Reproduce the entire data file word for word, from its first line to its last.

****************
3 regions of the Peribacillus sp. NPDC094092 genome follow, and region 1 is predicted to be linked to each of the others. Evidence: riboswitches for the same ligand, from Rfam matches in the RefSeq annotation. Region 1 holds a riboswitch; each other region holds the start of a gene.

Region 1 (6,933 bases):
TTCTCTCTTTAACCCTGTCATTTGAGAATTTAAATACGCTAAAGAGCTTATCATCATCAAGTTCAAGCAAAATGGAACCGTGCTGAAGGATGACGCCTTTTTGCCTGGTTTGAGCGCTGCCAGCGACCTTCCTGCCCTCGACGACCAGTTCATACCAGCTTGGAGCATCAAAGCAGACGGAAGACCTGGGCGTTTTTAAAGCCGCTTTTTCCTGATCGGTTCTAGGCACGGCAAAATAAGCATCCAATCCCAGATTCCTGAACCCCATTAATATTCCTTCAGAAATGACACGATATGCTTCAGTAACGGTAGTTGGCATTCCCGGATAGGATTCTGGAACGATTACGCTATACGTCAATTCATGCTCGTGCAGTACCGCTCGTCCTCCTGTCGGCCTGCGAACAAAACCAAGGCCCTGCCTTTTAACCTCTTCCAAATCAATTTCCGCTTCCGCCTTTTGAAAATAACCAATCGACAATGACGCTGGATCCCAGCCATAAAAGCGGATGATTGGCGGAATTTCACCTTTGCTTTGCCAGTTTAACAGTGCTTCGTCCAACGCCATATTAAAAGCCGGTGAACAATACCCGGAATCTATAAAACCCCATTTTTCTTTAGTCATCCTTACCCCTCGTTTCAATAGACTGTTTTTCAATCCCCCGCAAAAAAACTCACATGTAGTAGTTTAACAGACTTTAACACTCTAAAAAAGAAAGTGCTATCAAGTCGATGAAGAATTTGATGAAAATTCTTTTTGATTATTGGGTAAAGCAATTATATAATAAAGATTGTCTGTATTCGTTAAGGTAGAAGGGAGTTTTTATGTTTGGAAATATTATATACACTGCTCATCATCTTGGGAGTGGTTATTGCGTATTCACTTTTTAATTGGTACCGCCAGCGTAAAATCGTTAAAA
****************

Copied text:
3 regions of the Peribacillus sp. NPDC094092 genome follow, and region 1 is predicted to be linked to each of the others. Evidence: riboswitches for the same ligand, from Rfam matches in the RefSeq annotation. Region 1 holds a riboswitch; each other region holds the start of a gene.

Region 1 (6,933 bases):
TTCTCTCTTTAACCCTGTCATTTGAGAATTTAAATACGCTAAAGAGCTTATCATCATCAAGTTCAAGCAAAATGGAACCGTGCTGAAGGATGACGCCTTTTTGCCTGGTTTGAGCGCTGCCAGCGACCTTCCTGCCCTCGACGACCAGTTCATACCAGCTTGGAGCATCAAAGCAGACGGAAGACCTGGGCGTTTTTAAAGCCGCTTTTTCCTGATCGGTTCTAGGCACGGCAAAATAAGCATCCAATCCCAGATTCCTGAACCCCATTAATATTCCTTCAGAAATGACACGATATGCTTCAGTAACGGTAGTTGGCATTCCCGGATAGGATTCTGGAACGATTACGCTATACGTCAATTCATGCTCGTGCAGTACCGCTCGTCCTCCTGTCGGCCTGCGAACAAAACCAAGGCCCTGCCTTTTAACCTCTTCCAAATCAATTTCCGCTTCCGCCTTTTGAAAATAACCAATCGACAATGACGCTGGATCCCAGCCATAAAAGCGGATGATTGGCGGAATTTCACCTTTGCTTTGCCAGTTTAACAGTGCTTCGTCCAACGCCATATTAAAAGCCGGTGAACAATACCCGGAATCTATAAAACCCCATTTTTCTTTAGTCATCCTTACCCCTCGTTTCAATAGACTGTTTTTCAATCCCCCGCAAAAAAACTCACATGTAGTAGTTTAACAGACTTTAACACTCTAAAAAAGAAAGTGCTATCAAGTCGATGAAGAATTTGATGAAAATTCTTTTTGATTATTGGGTAAAGCAATTATATAATAAAGATTGTCTGTATTCGTTAAGGTAGAAGGGAGTTTTTATGTTTGGAAATATTATATACACTGCTCATCATCTTGGGAGTGGTTATTGCGTATTCACTTTTTAATTGGTACCGCCAGCGTAAAATCGTTAAAA